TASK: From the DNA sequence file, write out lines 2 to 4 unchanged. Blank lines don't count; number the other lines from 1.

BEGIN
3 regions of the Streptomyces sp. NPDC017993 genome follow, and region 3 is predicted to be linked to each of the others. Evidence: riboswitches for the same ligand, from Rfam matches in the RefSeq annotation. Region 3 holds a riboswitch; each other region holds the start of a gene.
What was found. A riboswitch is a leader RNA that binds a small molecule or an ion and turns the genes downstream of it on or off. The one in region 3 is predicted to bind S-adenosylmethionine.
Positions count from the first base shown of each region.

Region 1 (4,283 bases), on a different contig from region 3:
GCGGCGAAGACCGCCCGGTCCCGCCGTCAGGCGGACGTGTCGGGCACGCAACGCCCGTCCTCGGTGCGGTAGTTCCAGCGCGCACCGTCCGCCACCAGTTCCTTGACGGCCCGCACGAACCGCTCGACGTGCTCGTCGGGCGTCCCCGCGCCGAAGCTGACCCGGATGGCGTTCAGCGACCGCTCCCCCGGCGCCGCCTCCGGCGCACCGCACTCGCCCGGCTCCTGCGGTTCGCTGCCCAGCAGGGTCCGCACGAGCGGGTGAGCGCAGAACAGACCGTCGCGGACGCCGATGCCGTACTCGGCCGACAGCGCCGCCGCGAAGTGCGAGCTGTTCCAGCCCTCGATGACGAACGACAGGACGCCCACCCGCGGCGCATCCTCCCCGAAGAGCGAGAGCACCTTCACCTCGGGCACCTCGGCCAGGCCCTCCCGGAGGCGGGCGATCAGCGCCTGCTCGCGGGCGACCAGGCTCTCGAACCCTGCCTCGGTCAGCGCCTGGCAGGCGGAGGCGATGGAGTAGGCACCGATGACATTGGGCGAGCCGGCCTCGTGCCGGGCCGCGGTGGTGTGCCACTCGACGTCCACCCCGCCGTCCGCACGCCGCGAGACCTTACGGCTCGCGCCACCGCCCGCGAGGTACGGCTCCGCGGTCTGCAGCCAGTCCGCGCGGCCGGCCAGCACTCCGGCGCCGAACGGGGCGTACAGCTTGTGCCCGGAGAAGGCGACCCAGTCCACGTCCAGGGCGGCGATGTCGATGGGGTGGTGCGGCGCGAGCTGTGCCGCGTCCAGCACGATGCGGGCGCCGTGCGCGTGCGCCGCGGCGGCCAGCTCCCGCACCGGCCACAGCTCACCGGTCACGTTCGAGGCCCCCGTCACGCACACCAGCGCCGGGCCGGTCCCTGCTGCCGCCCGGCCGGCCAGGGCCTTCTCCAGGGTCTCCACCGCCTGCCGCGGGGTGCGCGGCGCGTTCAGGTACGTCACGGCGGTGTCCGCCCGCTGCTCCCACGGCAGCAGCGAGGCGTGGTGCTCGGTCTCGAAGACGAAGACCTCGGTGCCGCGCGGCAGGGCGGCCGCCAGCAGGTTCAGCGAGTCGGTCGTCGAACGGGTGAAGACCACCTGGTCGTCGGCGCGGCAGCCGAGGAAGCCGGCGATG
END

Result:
What was found. A riboswitch is a leader RNA that binds a small molecule or an ion and turns the genes downstream of it on or off. The one in region 3 is predicted to bind S-adenosylmethionine.
Positions count from the first base shown of each region.

Region 1 (4,283 bases), on a different contig from region 3: